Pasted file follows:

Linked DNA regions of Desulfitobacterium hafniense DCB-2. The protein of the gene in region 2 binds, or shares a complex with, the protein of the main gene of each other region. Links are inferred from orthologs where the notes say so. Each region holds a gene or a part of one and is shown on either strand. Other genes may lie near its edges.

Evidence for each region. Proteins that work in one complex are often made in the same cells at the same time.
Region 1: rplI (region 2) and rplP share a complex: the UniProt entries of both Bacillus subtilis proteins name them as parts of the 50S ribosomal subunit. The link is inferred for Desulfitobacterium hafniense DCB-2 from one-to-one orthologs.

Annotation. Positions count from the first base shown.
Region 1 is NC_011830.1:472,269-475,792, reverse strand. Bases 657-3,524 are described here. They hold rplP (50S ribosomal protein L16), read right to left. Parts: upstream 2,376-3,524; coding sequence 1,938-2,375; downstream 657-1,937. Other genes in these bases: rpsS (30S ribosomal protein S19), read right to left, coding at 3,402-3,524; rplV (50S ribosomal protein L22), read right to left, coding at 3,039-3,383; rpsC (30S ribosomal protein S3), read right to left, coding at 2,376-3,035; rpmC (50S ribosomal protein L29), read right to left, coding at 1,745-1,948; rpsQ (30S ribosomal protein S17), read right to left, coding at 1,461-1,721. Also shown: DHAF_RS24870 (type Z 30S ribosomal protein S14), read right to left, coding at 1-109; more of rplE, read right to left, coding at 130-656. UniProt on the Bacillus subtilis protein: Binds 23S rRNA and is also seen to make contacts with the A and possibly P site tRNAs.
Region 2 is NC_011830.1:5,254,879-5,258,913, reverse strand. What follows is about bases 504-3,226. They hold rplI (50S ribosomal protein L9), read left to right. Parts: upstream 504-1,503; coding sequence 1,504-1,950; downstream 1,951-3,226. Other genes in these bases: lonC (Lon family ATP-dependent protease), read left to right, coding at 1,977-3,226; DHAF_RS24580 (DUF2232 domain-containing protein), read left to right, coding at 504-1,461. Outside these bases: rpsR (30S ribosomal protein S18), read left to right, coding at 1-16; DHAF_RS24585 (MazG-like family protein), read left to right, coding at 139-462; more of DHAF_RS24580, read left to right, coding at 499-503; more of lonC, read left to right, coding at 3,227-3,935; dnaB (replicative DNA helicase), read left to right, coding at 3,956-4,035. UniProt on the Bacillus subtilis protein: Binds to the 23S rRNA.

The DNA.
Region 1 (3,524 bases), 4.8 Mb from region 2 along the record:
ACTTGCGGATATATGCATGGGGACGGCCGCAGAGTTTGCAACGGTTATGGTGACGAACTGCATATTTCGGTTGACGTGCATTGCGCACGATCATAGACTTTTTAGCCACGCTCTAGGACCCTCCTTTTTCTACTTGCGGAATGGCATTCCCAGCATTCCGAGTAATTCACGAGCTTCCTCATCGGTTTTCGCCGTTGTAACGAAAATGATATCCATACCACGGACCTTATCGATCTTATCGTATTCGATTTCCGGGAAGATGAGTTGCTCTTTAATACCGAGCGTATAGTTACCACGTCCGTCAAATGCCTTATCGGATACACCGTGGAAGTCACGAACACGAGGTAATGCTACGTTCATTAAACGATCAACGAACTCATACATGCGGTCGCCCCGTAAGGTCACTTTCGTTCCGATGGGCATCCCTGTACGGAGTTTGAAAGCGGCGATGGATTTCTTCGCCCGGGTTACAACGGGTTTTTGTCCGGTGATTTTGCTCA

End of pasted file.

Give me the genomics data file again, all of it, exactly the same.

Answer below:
Linked DNA regions of Desulfitobacterium hafniense DCB-2. The protein of the gene in region 2 binds, or shares a complex with, the protein of the main gene of each other region. Links are inferred from orthologs where the notes say so. Each region holds a gene or a part of one and is shown on either strand. Other genes may lie near its edges.

Evidence for each region. Proteins that work in one complex are often made in the same cells at the same time.
Region 1: rplI (region 2) and rplP share a complex: the UniProt entries of both Bacillus subtilis proteins name them as parts of the 50S ribosomal subunit. The link is inferred for Desulfitobacterium hafniense DCB-2 from one-to-one orthologs.

Annotation. Positions count from the first base shown.
Region 1 is NC_011830.1:472,269-475,792, reverse strand. Bases 657-3,524 are described here. They hold rplP (50S ribosomal protein L16), read right to left. Parts: upstream 2,376-3,524; coding sequence 1,938-2,375; downstream 657-1,937. Other genes in these bases: rpsS (30S ribosomal protein S19), read right to left, coding at 3,402-3,524; rplV (50S ribosomal protein L22), read right to left, coding at 3,039-3,383; rpsC (30S ribosomal protein S3), read right to left, coding at 2,376-3,035; rpmC (50S ribosomal protein L29), read right to left, coding at 1,745-1,948; rpsQ (30S ribosomal protein S17), read right to left, coding at 1,461-1,721. Also shown: DHAF_RS24870 (type Z 30S ribosomal protein S14), read right to left, coding at 1-109; more of rplE, read right to left, coding at 130-656. UniProt on the Bacillus subtilis protein: Binds 23S rRNA and is also seen to make contacts with the A and possibly P site tRNAs.
Region 2 is NC_011830.1:5,254,879-5,258,913, reverse strand. What follows is about bases 504-3,226. They hold rplI (50S ribosomal protein L9), read left to right. Parts: upstream 504-1,503; coding sequence 1,504-1,950; downstream 1,951-3,226. Other genes in these bases: lonC (Lon family ATP-dependent protease), read left to right, coding at 1,977-3,226; DHAF_RS24580 (DUF2232 domain-containing protein), read left to right, coding at 504-1,461. Outside these bases: rpsR (30S ribosomal protein S18), read left to right, coding at 1-16; DHAF_RS24585 (MazG-like family protein), read left to right, coding at 139-462; more of DHAF_RS24580, read left to right, coding at 499-503; more of lonC, read left to right, coding at 3,227-3,935; dnaB (replicative DNA helicase), read left to right, coding at 3,956-4,035. UniProt on the Bacillus subtilis protein: Binds to the 23S rRNA.

The DNA.
Region 1 (3,524 bases), 4.8 Mb from region 2 along the record:
ACTTGCGGATATATGCATGGGGACGGCCGCAGAGTTTGCAACGGTTATGGTGACGAACTGCATATTTCGGTTGACGTGCATTGCGCACGATCATAGACTTTTTAGCCACGCTCTAGGACCCTCCTTTTTCTACTTGCGGAATGGCATTCCCAGCATTCCGAGTAATTCACGAGCTTCCTCATCGGTTTTCGCCGTTGTAACGAAAATGATATCCATACCACGGACCTTATCGATCTTATCGTATTCGATTTCCGGGAAGATGAGTTGCTCTTTAATACCGAGCGTATAGTTACCACGTCCGTCAAATGCCTTATCGGATACACCGTGGAAGTCACGAACACGAGGTAATGCTACGTTCATTAAACGATCAACGAACTCATACATGCGGTCGCCCCGTAAGGTCACTTTCGTTCCGATGGGCATCCCTGTACGGAGTTTGAAAGCGGCGATGGATTTCTTCGCCCGGGTTACAACGGGTTTTTGTCCGGTGATTTTGCTCA